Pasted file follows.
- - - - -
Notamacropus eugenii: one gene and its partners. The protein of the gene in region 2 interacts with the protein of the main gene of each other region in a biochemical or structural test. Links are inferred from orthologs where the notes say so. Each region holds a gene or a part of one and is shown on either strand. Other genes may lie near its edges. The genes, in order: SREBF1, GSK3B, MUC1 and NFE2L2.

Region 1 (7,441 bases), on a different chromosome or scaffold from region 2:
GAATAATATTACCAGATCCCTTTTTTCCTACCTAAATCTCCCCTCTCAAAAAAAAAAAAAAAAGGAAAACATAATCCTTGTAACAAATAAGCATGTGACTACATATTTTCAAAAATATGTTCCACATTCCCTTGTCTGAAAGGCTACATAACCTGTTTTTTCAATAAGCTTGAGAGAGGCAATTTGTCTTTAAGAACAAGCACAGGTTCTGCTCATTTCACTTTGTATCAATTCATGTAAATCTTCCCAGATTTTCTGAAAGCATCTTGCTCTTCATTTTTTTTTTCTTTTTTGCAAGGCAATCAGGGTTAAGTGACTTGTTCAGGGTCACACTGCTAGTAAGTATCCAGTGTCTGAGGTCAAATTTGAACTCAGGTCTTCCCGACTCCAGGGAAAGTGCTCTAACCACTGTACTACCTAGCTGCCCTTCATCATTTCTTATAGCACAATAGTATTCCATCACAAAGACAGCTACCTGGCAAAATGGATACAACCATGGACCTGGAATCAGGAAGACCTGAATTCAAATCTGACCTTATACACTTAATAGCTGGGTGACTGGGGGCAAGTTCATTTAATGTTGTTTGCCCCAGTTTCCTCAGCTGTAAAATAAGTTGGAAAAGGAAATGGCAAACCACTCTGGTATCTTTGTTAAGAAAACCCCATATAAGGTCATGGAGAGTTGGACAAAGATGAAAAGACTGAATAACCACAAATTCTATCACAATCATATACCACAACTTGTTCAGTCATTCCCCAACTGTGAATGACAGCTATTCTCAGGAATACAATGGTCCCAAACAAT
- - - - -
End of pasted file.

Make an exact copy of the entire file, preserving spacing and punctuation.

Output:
Notamacropus eugenii: one gene and its partners. The protein of the gene in region 2 interacts with the protein of the main gene of each other region in a biochemical or structural test. Links are inferred from orthologs where the notes say so. Each region holds a gene or a part of one and is shown on either strand. Other genes may lie near its edges. The genes, in order: SREBF1, GSK3B, MUC1 and NFE2L2.

Region 1 (7,441 bases), on a different chromosome or scaffold from region 2:
GAATAATATTACCAGATCCCTTTTTTCCTACCTAAATCTCCCCTCTCAAAAAAAAAAAAAAAAGGAAAACATAATCCTTGTAACAAATAAGCATGTGACTACATATTTTCAAAAATATGTTCCACATTCCCTTGTCTGAAAGGCTACATAACCTGTTTTTTCAATAAGCTTGAGAGAGGCAATTTGTCTTTAAGAACAAGCACAGGTTCTGCTCATTTCACTTTGTATCAATTCATGTAAATCTTCCCAGATTTTCTGAAAGCATCTTGCTCTTCATTTTTTTTTTCTTTTTTGCAAGGCAATCAGGGTTAAGTGACTTGTTCAGGGTCACACTGCTAGTAAGTATCCAGTGTCTGAGGTCAAATTTGAACTCAGGTCTTCCCGACTCCAGGGAAAGTGCTCTAACCACTGTACTACCTAGCTGCCCTTCATCATTTCTTATAGCACAATAGTATTCCATCACAAAGACAGCTACCTGGCAAAATGGATACAACCATGGACCTGGAATCAGGAAGACCTGAATTCAAATCTGACCTTATACACTTAATAGCTGGGTGACTGGGGGCAAGTTCATTTAATGTTGTTTGCCCCAGTTTCCTCAGCTGTAAAATAAGTTGGAAAAGGAAATGGCAAACCACTCTGGTATCTTTGTTAAGAAAACCCCATATAAGGTCATGGAGAGTTGGACAAAGATGAAAAGACTGAATAACCACAAATTCTATCACAATCATATACCACAACTTGTTCAGTCATTCCCCAACTGTGAATGACAGCTATTCTCAGGAATACAATGGTCCCAAACAAT